John Beaumont of Tregonan (1451–ca. 1487), bastard and rebel, played a minor but instructive role in the histories of Devon and Cornwall in the later medieval period. Like his father, Henry Bodrugan of Gorran (ca. 1426–ca. 1503), he was a prominent landowner in these two counties, and, despite being affected by a writ of bastardry in 1468, served frequently on commissions during Edward IV’s reign and represented Cornwall at the Parliament of 1484. He was unswervingly loyal to his father and the Yorkist cause, and this loyalty, ultimately, proved his undoing, for, although he did not join Richard III and his friends at Bosworth on August 22nd, 1485, he subsequently shared in their fate. What follows is an attempt, using recently catalogued manuscripts, to chronicle Beaumont’s turbulent career and fill a gap in our understanding of late medieval and early Tudor society in the far southwest.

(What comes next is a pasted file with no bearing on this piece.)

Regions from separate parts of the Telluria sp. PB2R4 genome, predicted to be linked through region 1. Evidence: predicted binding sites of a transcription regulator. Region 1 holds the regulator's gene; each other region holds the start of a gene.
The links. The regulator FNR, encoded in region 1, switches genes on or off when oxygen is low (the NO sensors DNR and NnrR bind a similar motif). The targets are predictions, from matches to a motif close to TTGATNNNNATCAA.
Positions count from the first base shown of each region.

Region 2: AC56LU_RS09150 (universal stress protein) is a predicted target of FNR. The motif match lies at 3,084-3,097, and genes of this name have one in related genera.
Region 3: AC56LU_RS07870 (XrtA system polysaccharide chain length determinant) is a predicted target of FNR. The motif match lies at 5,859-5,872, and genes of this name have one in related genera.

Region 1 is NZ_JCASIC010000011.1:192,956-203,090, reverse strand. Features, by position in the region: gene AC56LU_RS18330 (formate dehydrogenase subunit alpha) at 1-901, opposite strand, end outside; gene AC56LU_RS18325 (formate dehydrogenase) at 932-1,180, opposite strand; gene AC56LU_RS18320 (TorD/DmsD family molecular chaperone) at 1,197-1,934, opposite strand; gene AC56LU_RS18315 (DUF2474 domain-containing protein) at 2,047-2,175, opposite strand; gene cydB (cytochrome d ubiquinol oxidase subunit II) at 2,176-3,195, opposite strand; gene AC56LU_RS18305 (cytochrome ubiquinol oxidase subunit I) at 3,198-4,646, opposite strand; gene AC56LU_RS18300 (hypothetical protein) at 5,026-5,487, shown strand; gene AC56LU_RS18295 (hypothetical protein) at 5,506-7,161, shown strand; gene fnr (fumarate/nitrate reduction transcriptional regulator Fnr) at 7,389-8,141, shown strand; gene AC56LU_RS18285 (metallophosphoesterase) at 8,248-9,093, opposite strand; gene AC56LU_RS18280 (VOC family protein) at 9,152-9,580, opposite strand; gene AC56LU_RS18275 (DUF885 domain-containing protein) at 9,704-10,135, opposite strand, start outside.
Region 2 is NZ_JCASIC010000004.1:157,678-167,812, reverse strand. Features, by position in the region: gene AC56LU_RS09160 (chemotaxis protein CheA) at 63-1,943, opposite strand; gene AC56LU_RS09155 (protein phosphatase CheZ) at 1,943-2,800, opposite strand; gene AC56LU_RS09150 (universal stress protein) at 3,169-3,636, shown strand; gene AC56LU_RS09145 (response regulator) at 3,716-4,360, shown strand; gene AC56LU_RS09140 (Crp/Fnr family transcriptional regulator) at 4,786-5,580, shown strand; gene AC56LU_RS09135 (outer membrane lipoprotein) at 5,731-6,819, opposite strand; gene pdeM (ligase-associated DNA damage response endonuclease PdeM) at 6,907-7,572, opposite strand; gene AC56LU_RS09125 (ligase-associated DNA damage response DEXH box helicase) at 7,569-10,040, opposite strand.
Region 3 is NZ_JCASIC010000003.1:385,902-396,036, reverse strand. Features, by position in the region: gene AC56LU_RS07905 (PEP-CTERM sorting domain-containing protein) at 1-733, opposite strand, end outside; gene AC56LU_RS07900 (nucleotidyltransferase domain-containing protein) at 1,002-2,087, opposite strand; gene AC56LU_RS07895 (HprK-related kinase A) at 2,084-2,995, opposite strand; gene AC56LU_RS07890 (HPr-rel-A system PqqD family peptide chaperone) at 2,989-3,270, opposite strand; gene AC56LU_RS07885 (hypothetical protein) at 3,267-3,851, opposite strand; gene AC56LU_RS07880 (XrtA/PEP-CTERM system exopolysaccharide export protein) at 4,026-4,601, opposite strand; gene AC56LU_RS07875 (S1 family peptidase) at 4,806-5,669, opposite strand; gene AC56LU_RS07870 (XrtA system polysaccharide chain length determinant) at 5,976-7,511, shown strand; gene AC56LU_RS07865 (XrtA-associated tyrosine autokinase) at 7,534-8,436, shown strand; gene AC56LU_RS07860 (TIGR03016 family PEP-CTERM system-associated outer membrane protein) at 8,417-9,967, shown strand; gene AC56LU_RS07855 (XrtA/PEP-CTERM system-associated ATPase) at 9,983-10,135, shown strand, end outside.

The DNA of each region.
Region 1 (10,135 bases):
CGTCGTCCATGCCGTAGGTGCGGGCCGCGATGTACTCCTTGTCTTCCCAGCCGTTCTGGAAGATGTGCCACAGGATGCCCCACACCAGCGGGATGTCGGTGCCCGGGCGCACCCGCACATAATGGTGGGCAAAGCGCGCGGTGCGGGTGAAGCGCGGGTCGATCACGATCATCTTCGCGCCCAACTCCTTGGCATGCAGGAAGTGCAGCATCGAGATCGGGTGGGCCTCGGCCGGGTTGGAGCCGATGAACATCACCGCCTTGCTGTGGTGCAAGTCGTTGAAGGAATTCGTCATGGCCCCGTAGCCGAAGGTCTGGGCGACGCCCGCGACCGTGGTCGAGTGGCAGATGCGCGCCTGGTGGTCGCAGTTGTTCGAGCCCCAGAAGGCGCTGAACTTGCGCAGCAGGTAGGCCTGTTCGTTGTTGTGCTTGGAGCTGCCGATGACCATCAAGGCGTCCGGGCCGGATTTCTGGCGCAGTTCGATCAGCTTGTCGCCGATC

|Title of host publication
|Studies in medieval and renaissance history
|Published - Jul 2016
|Studies in Medieval and Renaissance History